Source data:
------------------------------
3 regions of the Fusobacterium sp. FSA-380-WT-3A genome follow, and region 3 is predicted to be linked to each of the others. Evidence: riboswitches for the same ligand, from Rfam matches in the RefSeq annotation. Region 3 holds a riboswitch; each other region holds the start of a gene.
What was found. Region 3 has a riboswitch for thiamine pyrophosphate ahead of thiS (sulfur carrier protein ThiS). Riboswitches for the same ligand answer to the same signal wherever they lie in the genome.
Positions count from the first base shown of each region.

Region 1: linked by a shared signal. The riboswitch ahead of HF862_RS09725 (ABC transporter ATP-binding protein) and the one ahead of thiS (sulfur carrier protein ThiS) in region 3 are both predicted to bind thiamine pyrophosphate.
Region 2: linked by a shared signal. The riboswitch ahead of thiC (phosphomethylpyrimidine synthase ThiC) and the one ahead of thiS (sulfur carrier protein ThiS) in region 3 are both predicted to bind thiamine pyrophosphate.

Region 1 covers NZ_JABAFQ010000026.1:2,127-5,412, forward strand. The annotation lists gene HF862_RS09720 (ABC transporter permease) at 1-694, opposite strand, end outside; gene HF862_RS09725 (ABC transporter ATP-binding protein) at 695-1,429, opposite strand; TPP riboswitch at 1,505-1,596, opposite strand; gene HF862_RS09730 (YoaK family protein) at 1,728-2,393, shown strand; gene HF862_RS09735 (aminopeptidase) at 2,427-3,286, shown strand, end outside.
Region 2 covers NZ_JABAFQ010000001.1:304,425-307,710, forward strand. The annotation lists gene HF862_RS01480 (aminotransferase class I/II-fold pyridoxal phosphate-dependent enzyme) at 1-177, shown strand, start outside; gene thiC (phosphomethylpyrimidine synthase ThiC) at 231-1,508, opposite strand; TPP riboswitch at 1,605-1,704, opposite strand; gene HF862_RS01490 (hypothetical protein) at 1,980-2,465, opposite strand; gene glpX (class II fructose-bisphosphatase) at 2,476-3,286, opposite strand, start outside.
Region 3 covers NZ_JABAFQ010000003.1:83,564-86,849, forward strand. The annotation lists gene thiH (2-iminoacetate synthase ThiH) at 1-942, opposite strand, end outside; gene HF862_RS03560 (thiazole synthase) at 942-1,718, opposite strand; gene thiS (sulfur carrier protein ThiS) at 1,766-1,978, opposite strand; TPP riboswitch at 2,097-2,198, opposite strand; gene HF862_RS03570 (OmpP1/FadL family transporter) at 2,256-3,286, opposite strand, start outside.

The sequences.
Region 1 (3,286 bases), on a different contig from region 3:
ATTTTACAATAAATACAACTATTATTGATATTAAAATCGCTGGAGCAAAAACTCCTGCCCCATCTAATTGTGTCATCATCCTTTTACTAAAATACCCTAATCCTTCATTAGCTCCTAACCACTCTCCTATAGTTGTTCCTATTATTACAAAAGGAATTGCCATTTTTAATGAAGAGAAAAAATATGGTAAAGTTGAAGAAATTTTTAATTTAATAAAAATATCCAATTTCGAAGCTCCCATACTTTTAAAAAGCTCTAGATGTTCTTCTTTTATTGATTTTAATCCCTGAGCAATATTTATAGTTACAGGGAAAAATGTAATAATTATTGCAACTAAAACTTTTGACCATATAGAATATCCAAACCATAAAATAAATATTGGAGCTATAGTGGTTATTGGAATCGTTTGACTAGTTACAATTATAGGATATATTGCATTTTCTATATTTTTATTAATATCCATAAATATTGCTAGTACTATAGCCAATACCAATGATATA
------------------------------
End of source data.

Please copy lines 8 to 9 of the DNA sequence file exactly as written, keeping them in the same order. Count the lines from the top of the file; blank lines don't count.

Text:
Region 3 covers NZ_JABAFQ010000003.1:83,564-86,849, forward strand. The annotation lists gene thiH (2-iminoacetate synthase ThiH) at 1-942, opposite strand, end outside; gene HF862_RS03560 (thiazole synthase) at 942-1,718, opposite strand; gene thiS (sulfur carrier protein ThiS) at 1,766-1,978, opposite strand; TPP riboswitch at 2,097-2,198, opposite strand; gene HF862_RS03570 (OmpP1/FadL family transporter) at 2,256-3,286, opposite strand, start outside.

The sequences.